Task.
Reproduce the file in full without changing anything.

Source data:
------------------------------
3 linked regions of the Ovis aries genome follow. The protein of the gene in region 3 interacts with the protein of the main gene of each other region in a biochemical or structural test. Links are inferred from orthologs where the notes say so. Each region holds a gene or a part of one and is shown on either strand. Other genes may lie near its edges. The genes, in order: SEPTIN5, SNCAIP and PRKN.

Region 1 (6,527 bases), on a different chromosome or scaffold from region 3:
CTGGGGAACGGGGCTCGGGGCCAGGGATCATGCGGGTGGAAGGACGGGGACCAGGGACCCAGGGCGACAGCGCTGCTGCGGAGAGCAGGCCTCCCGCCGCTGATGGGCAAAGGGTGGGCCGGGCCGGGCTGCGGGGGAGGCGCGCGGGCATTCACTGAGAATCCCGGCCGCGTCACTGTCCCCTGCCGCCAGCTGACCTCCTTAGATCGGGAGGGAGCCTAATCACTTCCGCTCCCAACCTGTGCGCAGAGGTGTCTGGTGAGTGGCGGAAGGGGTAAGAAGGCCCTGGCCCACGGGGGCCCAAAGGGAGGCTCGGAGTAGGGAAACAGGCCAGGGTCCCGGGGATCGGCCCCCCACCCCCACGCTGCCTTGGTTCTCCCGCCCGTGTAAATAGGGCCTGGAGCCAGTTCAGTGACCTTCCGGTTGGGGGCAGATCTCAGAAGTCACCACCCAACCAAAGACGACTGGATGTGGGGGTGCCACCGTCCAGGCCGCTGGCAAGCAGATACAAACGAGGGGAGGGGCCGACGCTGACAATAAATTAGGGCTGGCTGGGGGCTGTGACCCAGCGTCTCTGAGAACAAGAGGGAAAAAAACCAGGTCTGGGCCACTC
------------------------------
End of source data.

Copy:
3 linked regions of the Ovis aries genome follow. The protein of the gene in region 3 interacts with the protein of the main gene of each other region in a biochemical or structural test. Links are inferred from orthologs where the notes say so. Each region holds a gene or a part of one and is shown on either strand. Other genes may lie near its edges. The genes, in order: SEPTIN5, SNCAIP and PRKN.

Region 1 (6,527 bases), on a different chromosome or scaffold from region 3:
CTGGGGAACGGGGCTCGGGGCCAGGGATCATGCGGGTGGAAGGACGGGGACCAGGGACCCAGGGCGACAGCGCTGCTGCGGAGAGCAGGCCTCCCGCCGCTGATGGGCAAAGGGTGGGCCGGGCCGGGCTGCGGGGGAGGCGCGCGGGCATTCACTGAGAATCCCGGCCGCGTCACTGTCCCCTGCCGCCAGCTGACCTCCTTAGATCGGGAGGGAGCCTAATCACTTCCGCTCCCAACCTGTGCGCAGAGGTGTCTGGTGAGTGGCGGAAGGGGTAAGAAGGCCCTGGCCCACGGGGGCCCAAAGGGAGGCTCGGAGTAGGGAAACAGGCCAGGGTCCCGGGGATCGGCCCCCCACCCCCACGCTGCCTTGGTTCTCCCGCCCGTGTAAATAGGGCCTGGAGCCAGTTCAGTGACCTTCCGGTTGGGGGCAGATCTCAGAAGTCACCACCCAACCAAAGACGACTGGATGTGGGGGTGCCACCGTCCAGGCCGCTGGCAAGCAGATACAAACGAGGGGAGGGGCCGACGCTGACAATAAATTAGGGCTGGCTGGGGGCTGTGACCCAGCGTCTCTGAGAACAAGAGGGAAAAAAACCAGGTCTGGGCCACTC